Posted Tuesday, Feb. 24, 2009, at 11:04 PM
As the great houses of journalism contract and collapse, what's happening to our best science writers? Here's one answer: Jeremy Manier , formerly of the Chicago Tribune , has set up a " Science Life " blog at the University of Chicago Medical Center .
If you haven't followed Jeremy's work over the years, treat yourself to a few of his fine pieces. Here's his take on synthetic biology last year. Here's his look at empathy among chimps . And here's his wrenching story about a Christian professor's struggle to reconcile faith with evolution .
In Sunday's blog installment, Jeremy picks a small bone with yours truly. To be precise, a dog bone. Last week, I wrote about the breeding of preferred dog traits using the frozen sperm of a long-dead show poodle. I concluded: " I want to throw up ."
One thing I should have learned about bioethics by now: Mention anything close to puking, and you'll remind people of Leon Kass , whose " Wisdom of Repugnance " essay has been reduced by progressives, unfairly, to shorthand for irrational conservatism. I can almost draw the chain of linked neurons for you: vomit, repugnance, Kass, George W. Bush, and back to vomit.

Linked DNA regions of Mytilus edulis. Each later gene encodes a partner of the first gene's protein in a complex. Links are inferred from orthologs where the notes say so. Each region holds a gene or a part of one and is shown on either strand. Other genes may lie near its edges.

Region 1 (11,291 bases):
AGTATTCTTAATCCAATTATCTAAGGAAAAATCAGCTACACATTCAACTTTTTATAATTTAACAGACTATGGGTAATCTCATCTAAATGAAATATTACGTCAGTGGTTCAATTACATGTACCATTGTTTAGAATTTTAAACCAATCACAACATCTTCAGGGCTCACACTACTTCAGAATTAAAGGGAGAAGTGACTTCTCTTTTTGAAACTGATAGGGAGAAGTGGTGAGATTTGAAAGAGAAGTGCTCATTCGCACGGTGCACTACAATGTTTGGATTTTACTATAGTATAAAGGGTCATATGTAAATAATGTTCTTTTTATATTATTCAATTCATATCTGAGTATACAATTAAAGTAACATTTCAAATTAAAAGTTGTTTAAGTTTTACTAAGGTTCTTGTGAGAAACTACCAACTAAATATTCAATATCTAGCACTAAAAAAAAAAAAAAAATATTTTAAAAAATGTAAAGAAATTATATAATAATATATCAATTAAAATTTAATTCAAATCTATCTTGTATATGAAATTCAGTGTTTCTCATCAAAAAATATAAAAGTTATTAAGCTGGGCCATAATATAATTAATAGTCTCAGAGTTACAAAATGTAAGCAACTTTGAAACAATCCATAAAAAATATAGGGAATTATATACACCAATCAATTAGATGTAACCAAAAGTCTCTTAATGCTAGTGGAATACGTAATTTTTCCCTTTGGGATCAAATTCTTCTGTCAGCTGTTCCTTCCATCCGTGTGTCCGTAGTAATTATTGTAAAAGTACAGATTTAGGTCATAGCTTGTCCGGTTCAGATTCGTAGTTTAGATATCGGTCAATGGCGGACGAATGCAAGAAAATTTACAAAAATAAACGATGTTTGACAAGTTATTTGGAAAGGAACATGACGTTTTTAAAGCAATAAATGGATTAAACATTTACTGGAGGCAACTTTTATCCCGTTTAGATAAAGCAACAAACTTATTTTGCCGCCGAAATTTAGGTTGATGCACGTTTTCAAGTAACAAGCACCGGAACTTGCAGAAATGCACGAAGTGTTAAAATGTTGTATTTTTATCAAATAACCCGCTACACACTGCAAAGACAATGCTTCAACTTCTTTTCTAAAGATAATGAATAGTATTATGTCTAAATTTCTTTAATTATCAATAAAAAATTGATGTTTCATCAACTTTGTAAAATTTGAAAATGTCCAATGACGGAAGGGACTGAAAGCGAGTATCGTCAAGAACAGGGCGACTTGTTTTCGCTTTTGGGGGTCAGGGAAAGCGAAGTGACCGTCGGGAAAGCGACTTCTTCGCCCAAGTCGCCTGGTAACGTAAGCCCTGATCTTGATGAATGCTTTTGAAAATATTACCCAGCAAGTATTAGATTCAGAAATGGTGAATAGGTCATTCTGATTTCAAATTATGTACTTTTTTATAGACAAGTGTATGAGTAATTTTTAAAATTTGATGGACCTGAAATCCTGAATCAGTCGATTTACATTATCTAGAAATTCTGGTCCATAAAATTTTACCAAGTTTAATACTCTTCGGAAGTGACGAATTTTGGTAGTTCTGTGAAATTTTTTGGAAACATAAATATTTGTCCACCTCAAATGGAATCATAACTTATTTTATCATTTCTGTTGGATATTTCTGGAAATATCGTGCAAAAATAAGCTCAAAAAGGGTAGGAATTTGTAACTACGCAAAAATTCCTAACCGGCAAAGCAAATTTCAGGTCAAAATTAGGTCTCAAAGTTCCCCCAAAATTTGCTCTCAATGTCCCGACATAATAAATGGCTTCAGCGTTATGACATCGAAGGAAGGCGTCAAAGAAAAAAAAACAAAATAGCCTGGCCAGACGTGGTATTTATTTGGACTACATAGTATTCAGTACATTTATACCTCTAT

But my own chain of neurons has carried me away. Back to Jeremy. Here's his critique:
In this case repugnance seems more silly than wise. Dog breeders have been using frozen sperm since the 1960s. As bioethical dilemmas go, it's a Brave Old World. Saletan wants to use dog breeding as an analogy for designer babies, but it may be hopelessly flawed for that purpose because it's so familiar. Such comfortable examples are of little help in imagining how awful genetic trait selection in human babies would be.
Hmmm. Well, here's my answer, for what it's worth: I was using a familiar example because that's what we have. In projecting the future, the best we can do, empirically, is to look for a similar practice in the present or past. The existing practice will differ in some ways from what we're imagining. But the similarities may shed some light.
So here's my question to Jeremy: What current practices would be more helpful than dog breeding in projecting/imagining genetic trait selection in humans? Human trait selection is what interests both of us. As to whether canine breeding is the best way to illuminate that future—well, as the saying goes, I've got no dog in that fight.
But I do have some dogs in the fight for the blogosphere. As the old media dissolve or evolve into the new, I'm rooting for great writers like Rob Stein , John Tierney , Rick Weiss , and Carl Zimmer —from whatever perches they can find—to help weave an Internet conversation about science and technology that's as rich and engaging as the best of the Web's political commentary. Add to that list: Jeremy Manier.